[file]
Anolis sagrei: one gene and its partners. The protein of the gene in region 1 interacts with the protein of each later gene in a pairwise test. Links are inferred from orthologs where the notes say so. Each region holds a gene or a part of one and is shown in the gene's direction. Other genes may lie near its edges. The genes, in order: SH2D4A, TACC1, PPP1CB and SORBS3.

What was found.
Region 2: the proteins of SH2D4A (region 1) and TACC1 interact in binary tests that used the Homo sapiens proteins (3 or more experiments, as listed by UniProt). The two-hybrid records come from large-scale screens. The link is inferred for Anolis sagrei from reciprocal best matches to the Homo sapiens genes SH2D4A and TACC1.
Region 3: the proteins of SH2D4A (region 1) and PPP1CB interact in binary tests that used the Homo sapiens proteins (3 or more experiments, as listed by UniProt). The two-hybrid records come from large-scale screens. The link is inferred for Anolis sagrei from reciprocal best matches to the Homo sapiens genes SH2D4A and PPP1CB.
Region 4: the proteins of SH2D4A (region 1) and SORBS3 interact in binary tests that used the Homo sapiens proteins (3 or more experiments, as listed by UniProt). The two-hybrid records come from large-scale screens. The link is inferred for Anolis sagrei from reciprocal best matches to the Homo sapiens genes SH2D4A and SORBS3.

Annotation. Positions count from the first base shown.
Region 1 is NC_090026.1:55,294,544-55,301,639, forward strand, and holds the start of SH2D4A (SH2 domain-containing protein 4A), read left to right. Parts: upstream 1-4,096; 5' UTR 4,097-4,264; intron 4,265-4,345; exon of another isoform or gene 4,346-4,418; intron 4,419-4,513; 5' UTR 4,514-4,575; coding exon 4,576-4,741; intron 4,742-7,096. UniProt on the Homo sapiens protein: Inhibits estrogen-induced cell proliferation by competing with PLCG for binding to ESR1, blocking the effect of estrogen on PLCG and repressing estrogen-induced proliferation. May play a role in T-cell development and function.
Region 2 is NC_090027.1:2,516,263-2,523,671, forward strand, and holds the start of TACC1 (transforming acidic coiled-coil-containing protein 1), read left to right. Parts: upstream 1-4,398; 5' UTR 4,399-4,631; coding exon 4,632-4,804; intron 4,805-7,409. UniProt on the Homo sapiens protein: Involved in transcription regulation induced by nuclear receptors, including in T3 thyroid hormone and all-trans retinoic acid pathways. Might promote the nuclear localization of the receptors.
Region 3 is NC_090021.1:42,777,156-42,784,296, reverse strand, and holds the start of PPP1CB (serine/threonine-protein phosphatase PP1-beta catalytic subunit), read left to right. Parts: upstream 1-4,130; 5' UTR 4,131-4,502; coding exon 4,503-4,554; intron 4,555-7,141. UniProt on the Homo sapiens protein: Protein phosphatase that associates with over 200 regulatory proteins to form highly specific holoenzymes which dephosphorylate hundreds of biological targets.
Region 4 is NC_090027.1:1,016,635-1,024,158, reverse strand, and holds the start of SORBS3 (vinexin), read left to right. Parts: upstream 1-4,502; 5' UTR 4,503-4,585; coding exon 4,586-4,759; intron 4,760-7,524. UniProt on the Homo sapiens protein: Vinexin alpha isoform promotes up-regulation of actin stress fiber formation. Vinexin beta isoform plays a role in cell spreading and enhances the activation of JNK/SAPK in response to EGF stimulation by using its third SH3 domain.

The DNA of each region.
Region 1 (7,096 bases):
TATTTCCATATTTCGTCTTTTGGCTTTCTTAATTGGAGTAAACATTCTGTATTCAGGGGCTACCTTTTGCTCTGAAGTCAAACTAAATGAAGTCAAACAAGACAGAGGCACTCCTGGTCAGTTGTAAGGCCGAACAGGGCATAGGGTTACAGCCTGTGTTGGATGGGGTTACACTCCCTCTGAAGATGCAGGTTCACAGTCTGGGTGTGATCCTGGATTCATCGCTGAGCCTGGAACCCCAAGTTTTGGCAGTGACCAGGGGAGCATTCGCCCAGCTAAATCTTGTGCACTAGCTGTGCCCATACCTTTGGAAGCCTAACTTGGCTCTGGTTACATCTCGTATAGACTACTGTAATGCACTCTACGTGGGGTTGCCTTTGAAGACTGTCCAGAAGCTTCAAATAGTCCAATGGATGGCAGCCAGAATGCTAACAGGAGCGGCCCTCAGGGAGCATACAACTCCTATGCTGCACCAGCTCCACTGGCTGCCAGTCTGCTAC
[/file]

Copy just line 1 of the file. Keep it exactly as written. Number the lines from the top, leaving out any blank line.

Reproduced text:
Anolis sagrei: one gene and its partners. The protein of the gene in region 1 interacts with the protein of each later gene in a pairwise test. Links are inferred from orthologs where the notes say so. Each region holds a gene or a part of one and is shown in the gene's direction. Other genes may lie near its edges. The genes, in order: SH2D4A, TACC1, PPP1CB and SORBS3.